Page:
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Research Papers:

The differential diagnostic value of serum homocysteine for white coat hypertension

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Oncotarget. 2017; 8:101271-101283. https://doi.org/10.18632/oncotarget.21020

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Shitian Guo, Hui Lin, Sunlei Pan, Xiaoya Zhai and Liping Meng _

Abstract

Shitian Guo1, Hui Lin2,3, Sunlei Pan2,3, Xiaoya Zhai2 and Liping Meng2

1School of Medicine, Hangzhou Normal University, Hangzhou, Zhejiang, China

2Department of Cardiology, Shaoxing People’s Hospital, Shaoxing Hospital of Zhejiang University, Shaoxing, Zhejiang, China

3The First Clinical Medical College, Wenzhou Medical University, Wenzhou, Zhejiang, China

Correspondence to:

Liping Meng, email: sxmlp1989@hotmail.com

Keywords: white coat hypertension, Hcy, diagnosis, hypertension, ABPM

Received: July 22, 2017     Accepted: August 28, 2017     Published: September 18, 2017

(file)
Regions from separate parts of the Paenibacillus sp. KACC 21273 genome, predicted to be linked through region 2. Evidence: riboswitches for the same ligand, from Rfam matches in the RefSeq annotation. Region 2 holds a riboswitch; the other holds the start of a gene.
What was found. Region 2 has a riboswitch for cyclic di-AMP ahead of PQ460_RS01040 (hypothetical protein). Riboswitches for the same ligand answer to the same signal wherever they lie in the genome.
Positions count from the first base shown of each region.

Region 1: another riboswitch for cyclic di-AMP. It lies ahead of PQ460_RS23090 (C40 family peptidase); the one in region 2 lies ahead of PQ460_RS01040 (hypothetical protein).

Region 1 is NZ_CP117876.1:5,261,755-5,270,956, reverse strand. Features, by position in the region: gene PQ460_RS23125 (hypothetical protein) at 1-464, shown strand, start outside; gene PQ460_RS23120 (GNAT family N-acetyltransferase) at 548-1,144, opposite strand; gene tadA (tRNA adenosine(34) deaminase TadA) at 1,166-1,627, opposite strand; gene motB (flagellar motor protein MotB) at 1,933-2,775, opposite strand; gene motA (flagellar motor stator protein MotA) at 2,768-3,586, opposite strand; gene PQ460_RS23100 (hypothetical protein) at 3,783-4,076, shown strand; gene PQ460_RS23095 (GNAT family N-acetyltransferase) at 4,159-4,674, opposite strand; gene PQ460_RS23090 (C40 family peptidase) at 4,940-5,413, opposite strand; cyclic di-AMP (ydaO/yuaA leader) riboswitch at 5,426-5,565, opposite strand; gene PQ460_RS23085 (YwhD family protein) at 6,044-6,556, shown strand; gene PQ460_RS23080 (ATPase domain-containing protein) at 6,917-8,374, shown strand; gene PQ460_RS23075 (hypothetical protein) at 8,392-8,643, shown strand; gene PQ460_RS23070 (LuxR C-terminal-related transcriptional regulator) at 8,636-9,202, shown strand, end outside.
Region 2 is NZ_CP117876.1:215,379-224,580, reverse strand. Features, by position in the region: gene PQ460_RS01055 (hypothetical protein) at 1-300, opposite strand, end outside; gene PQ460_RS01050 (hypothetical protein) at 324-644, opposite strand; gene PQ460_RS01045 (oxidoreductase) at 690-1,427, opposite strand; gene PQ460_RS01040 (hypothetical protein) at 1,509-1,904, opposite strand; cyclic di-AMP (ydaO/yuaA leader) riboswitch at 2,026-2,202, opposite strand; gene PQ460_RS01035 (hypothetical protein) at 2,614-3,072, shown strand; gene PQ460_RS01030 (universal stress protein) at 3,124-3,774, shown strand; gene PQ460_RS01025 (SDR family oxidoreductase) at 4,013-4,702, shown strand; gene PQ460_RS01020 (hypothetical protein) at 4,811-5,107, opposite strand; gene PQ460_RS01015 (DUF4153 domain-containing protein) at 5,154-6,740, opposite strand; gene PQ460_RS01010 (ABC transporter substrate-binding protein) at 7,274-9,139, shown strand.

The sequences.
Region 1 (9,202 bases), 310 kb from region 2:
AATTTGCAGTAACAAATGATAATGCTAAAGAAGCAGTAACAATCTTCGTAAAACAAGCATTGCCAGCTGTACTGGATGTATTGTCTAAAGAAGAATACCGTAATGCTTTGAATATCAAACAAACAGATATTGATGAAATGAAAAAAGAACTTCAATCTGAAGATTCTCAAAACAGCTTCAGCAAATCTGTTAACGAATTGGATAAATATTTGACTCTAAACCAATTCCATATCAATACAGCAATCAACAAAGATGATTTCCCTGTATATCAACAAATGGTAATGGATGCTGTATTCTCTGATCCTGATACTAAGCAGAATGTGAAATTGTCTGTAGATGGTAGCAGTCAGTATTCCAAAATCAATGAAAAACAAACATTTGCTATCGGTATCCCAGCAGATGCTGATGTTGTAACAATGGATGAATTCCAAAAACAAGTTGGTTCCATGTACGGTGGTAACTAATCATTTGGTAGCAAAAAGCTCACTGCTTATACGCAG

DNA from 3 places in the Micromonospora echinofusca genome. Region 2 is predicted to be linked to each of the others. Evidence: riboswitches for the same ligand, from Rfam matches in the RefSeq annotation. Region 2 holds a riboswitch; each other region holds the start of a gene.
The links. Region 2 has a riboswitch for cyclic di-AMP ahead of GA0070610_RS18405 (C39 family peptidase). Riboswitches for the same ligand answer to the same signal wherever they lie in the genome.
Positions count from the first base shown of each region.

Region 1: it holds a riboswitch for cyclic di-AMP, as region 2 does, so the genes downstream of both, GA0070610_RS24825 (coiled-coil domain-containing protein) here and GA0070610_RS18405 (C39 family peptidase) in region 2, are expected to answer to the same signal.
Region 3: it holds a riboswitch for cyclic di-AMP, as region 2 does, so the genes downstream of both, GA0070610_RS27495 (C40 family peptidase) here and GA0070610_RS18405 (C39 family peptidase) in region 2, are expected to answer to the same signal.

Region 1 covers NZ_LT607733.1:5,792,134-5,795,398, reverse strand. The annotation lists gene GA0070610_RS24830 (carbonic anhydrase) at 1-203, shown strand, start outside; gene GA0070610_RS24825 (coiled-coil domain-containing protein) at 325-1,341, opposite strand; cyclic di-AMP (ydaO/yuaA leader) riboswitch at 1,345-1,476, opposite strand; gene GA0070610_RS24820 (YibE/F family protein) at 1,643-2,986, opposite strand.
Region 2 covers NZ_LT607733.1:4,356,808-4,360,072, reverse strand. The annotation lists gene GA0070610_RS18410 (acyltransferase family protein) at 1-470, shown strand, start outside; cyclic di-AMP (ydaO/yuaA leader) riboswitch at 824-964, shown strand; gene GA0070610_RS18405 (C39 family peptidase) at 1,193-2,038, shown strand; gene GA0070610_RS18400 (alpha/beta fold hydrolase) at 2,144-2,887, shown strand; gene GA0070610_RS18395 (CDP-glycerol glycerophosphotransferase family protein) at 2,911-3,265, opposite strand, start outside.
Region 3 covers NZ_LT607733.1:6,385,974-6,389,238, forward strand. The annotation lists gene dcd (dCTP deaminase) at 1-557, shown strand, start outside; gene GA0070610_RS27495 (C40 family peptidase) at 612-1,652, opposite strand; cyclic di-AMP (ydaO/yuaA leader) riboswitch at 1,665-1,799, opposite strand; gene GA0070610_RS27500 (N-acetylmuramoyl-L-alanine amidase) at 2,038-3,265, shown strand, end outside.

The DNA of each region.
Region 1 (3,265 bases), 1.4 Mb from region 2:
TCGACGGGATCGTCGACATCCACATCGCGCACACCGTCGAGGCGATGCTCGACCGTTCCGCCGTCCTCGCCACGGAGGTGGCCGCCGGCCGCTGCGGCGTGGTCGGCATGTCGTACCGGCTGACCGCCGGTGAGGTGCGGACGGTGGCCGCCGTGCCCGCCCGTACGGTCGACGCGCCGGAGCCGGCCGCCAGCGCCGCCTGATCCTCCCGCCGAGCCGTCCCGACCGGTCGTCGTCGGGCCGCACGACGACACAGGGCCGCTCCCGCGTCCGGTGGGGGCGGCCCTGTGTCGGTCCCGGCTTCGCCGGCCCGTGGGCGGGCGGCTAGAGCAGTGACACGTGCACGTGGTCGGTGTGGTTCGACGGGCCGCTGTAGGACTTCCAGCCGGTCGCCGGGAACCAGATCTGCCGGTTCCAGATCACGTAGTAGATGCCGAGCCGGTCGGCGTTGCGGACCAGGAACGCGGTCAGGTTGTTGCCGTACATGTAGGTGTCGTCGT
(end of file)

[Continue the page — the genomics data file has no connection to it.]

ABSTRACT

Objective: To assess the value of serum homocysteine (Hcy) in differential diagnosis of white coat hypertension (WCH).

Results: In this retrospective study, serum Hcy levels were elevated in hypertensive patients (P < 0.001) compared to WCH patients. Serum Hcy levels were positively correlated with 24-h mean systolic blood pressure, r = 0.1378, P < 0.001. The results of the receiving operating characteristic (ROC) curve showed that the AUC value of Hcy was 0.80 (95% CI, 0.77–0.83), the cut-off value was 13.8 μmol/L, the sensitivity was 68.58% and the specificity 87.21%. In the prospective study, the AUC value of Hcy was 0.73 (95% CI: 0.67–0.78), higher than N - terminal pro - brain natriuretic peptide(NT-pro-BNP) (0.64, 95% CI:0.58–0.70) and cystatin C (Cys-C) (0.62, 95% CI:0.55–0.68). Hcy, NT-proBNP and Cys-C combined, provided a better indication of a differential diagnosis of WCH, than Hcy alone.

Materials and Methods: This investigation involved both a retrospective and a prospective study. Clinical data including blood pressure, age, sex, height, weight, BMI, smoking status, past history, and behavioral electrocardiogram of patients who had undergone 24-hour ambulatory blood pressure monitoring (ABPM) with elevated clinical blood pressure (BP) were recorded. Pearson correlation analysis was used to test the correlation between Hcy and BP. The ROC curve was used to analyze the value of measuring Hcy levels in differential diagnosis of WCH.

Conclusions: Serum Hcy was decreased in WCH patients and therefore could be a biomarker for differential diagnosis of WCH.


INTRODUCTION